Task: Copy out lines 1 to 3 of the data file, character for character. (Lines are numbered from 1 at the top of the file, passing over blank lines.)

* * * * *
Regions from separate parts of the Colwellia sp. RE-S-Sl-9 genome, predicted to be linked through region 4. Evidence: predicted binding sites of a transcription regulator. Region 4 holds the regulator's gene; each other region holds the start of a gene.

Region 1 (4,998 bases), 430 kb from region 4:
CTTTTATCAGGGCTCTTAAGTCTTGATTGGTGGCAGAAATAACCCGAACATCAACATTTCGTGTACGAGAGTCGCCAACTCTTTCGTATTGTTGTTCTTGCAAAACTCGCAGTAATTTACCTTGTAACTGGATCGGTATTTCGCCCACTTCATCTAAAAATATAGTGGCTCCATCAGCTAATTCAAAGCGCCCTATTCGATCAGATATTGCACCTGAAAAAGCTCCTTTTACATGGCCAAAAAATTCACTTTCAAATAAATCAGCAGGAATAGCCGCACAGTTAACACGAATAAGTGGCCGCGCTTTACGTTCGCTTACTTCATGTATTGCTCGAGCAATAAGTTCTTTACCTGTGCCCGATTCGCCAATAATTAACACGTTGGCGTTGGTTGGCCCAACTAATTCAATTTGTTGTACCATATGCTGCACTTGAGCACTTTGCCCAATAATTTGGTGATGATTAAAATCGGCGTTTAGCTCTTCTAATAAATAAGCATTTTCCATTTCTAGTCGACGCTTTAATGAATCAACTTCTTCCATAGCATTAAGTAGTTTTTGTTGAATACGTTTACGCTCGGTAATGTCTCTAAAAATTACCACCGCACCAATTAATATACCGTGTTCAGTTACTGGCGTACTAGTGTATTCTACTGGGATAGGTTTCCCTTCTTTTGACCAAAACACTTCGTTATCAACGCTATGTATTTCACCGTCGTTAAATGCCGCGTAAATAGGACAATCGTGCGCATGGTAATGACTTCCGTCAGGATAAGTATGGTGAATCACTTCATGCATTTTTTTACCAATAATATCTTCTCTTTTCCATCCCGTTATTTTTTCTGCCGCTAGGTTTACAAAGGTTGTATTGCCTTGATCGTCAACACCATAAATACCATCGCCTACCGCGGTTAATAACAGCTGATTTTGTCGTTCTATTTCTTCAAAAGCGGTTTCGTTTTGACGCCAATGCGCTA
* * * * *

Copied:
Regions from separate parts of the Colwellia sp. RE-S-Sl-9 genome, predicted to be linked through region 4. Evidence: predicted binding sites of a transcription regulator. Region 4 holds the regulator's gene; each other region holds the start of a gene.

Region 1 (4,998 bases), 430 kb from region 4:
CTTTTATCAGGGCTCTTAAGTCTTGATTGGTGGCAGAAATAACCCGAACATCAACATTTCGTGTACGAGAGTCGCCAACTCTTTCGTATTGTTGTTCTTGCAAAACTCGCAGTAATTTACCTTGTAACTGGATCGGTATTTCGCCCACTTCATCTAAAAATATAGTGGCTCCATCAGCTAATTCAAAGCGCCCTATTCGATCAGATATTGCACCTGAAAAAGCTCCTTTTACATGGCCAAAAAATTCACTTTCAAATAAATCAGCAGGAATAGCCGCACAGTTAACACGAATAAGTGGCCGCGCTTTACGTTCGCTTACTTCATGTATTGCTCGAGCAATAAGTTCTTTACCTGTGCCCGATTCGCCAATAATTAACACGTTGGCGTTGGTTGGCCCAACTAATTCAATTTGTTGTACCATATGCTGCACTTGAGCACTTTGCCCAATAATTTGGTGATGATTAAAATCGGCGTTTAGCTCTTCTAATAAATAAGCATTTTCCATTTCTAGTCGACGCTTTAATGAATCAACTTCTTCCATAGCATTAAGTAGTTTTTGTTGAATACGTTTACGCTCGGTAATGTCTCTAAAAATTACCACCGCACCAATTAATATACCGTGTTCAGTTACTGGCGTACTAGTGTATTCTACTGGGATAGGTTTCCCTTCTTTTGACCAAAACACTTCGTTATCAACGCTATGTATTTCACCGTCGTTAAATGCCGCGTAAATAGGACAATCGTGCGCATGGTAATGACTTCCGTCAGGATAAGTATGGTGAATCACTTCATGCATTTTTTTACCAATAATATCTTCTCTTTTCCATCCCGTTATTTTTTCTGCCGCTAGGTTTACAAAGGTTGTATTGCCTTGATCGTCAACACCATAAATACCATCGCCTACCGCGGTTAATAACAGCTGATTTTGTCGTTCTATTTCTTCAAAAGCGGTTTCGTTTTGACGCCAATGCGCTA